Leasing, True Cost to Own & Payments | Car Questions Answered

Car Buying Questions About Leasing, True Cast to Own and Payments - Answered

Hey, it's Eric Smith here with Larry Miller Subaru. Today we're here at Black Rock coffee, it's a place we love, it's right around the corner from our store, and right, there's nothing better than just having a nice cup of coffee in the afternoon. And I want to talk to you today at what we call our coffee and car shopping questions answered. So, one of the most common questions I see in and out every day is, "How do leases work?" And you know, everybody has a uncle or brother or dad that's told them you shouldn't do at least they're crazy, and there was a time where it wasn't a great investment, and it might not be on certain cars today. But it's certainly something to consider, just make sure you know something about it.


How Do Leases Work?

I always look at it like a pizza, whether you purchase or lease a new car you're buying the same thing and so the cost shouldn't be different. Let's say, like, we're looking at a car that's $30,000. Well if you were to purchase that car, you're buying the whole pizza, $30,000 worth, and you'll make equal payments until you own that whole car. Okay. Well if you're to lease a car it'd be very similar. You're buying the whole pizza, it's $30,000 when you buy it. But really you're just buying a third of it for right now, and you're agreeing to pay for these slices and at the end of that time, you can buy the rest of the pizza for yourself. Or, you can start over and buy another pizza, a third at a time. So, really there is no difference. 

What I like about a lease is you get low upfront payment, and 36 or 42, whatever your term of the lease is into it, you can decide if you want to start over and do that on another car or if you love the car you're in just buy it from yourself. You're gonna know what you can pay for it up front, it's called its residual value, you'll know that the day you start your lease. And it's a great way to get an awesome car at a great price and if you love it, buy it from yourself at the end because there's no better used car on the market than a car that you know the exact history of. So, lease versus purchase, They're very similar, but it's a great way to get an affordable price on a new car. Okay.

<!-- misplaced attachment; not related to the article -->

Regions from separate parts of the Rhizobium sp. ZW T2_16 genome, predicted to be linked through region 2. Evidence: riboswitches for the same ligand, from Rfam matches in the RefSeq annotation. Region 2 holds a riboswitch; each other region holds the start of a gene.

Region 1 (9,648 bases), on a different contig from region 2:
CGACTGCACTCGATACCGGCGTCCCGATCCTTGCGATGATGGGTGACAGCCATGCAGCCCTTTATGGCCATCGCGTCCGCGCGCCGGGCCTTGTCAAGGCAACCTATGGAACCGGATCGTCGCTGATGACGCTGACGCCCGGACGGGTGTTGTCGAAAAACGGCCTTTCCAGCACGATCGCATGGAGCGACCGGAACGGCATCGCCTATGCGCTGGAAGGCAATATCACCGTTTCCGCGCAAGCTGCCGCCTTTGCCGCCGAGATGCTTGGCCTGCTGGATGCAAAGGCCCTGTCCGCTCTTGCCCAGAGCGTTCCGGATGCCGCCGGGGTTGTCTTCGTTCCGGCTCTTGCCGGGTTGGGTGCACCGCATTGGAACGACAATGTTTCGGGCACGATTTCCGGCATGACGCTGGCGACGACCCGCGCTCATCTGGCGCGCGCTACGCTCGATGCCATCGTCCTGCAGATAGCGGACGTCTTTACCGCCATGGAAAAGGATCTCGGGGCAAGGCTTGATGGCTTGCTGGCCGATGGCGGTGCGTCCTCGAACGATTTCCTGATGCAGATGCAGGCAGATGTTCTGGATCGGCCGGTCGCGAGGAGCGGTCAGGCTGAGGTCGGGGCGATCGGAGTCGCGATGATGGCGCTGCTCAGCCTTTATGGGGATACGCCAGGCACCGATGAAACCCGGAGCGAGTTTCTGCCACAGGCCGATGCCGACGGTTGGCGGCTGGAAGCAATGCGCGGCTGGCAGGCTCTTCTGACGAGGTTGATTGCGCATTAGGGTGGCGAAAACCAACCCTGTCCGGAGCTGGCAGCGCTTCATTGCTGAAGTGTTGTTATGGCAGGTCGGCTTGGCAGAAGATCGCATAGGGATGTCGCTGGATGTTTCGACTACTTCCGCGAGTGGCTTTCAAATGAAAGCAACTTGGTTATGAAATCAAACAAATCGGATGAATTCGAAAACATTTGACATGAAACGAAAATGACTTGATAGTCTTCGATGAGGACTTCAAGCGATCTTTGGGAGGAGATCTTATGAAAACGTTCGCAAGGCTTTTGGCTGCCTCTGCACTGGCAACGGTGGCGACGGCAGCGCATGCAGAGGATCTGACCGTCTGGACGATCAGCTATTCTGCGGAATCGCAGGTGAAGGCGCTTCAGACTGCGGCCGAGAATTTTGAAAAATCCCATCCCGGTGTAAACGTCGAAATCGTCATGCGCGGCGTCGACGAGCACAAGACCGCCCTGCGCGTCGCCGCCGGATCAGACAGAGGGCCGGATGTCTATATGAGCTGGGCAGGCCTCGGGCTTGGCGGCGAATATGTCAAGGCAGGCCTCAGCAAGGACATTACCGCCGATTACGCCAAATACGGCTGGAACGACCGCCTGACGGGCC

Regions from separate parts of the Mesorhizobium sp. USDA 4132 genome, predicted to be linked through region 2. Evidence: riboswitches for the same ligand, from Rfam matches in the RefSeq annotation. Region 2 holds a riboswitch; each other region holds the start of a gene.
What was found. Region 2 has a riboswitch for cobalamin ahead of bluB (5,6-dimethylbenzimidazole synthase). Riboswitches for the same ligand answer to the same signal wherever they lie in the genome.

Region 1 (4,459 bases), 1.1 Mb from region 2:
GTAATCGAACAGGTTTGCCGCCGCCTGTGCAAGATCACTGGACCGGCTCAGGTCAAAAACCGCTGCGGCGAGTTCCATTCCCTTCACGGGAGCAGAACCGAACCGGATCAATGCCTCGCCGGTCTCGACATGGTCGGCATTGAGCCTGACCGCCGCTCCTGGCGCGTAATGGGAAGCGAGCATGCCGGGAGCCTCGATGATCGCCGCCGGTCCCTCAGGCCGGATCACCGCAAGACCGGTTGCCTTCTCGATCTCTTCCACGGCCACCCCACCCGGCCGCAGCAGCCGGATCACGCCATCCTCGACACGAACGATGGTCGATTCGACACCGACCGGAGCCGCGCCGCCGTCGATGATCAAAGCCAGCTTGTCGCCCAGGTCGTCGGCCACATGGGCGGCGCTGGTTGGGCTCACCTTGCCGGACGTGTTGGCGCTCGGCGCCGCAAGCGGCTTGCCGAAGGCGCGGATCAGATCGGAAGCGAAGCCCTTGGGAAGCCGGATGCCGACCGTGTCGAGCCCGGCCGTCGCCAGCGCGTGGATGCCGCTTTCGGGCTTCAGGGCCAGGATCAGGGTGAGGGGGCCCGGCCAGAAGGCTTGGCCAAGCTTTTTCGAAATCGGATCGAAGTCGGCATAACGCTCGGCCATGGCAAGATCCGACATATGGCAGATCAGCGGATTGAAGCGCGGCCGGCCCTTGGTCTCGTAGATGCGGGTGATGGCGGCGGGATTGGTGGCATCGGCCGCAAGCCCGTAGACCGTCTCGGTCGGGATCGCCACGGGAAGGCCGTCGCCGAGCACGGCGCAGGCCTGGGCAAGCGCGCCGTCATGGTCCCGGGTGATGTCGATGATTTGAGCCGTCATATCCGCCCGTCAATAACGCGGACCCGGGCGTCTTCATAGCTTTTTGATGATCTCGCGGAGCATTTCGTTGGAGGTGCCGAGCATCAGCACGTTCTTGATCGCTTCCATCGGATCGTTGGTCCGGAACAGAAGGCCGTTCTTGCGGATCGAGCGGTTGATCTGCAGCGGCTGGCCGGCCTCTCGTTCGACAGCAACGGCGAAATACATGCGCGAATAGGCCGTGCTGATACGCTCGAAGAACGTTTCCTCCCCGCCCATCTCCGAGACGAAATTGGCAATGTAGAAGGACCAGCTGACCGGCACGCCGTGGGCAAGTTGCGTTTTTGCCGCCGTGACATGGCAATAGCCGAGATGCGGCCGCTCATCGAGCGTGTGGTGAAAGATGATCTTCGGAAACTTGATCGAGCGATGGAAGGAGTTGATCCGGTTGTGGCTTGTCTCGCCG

What is 'True Cost to Own'?

One of the things that comes up all the time too is true cost to own. If you're really doing your research you'll hear this all the time, true cost to own. What that is, is the cost of the car that you paid for at the store, whether it's newer used, plus things that you may not have thought about, like depreciation interest on your loan, maintenance on the car, registration, taxes, fees, things like that. It will calculate what it'll cost you to own that car over the next five years. This is a really great great way to compare and contrast different brands. I work in a Subaru dealer, I'm really fond of Subaru, but you'll find that even though a Subaru might cost today fifteen hundred dollars more than a competitor's similar vehicle, over the cost the next five years will cost you less to own the car because of its reliability ratings and things like its fuel economy. So, true cost to own is a great way to compare and contrast brands. There's two great places to find it, you don't have to calculate it yourself. Probably the most popular is the Edmunds website for the Edmunds true cost to own, they call it Edmunds TCO, and there's another great calculator that you can use on the NerdWallet website.


How do I Calculate mu Monthly Car Payment?

Another popular question all the time, right, "How do I calculate my monthly payment?" There's a zillion websites you can use to calculate payment, just Google "calculating car payments." A bank rate will have a lot of loan calculators, most dealer websites will have car loan calculators too. But a really quick and simple way to do it if you have average credit I think if you google average credit, right now we'll call it 680 Fico, you can figure your loan is gonna be about twenty dollars for every thousand dollars you financed. So, a $10,000 car is gonna have a $200 loan, $15,000 - $300, $20,0000 - $400, and so on. Now remember your down payment plays into that but so do taxes and fees. But if you were to have a five thousand dollar down payment on a twenty five thousand dollar car, your loan with average financing is gonna be around four hundred dollars a month. So just remember, $20 per $1,0000, or one thousand dollar in loan, twenty dollars in payment and that will get you really close. Now if your credit is excellent or the economic environment changed a little bit, it might be 15 or seventeen eighteen dollars per thousand. But general rule of thumb, that will get you right where you need to be so you're not surprised when you get to the store and the car is more than you thought per month.
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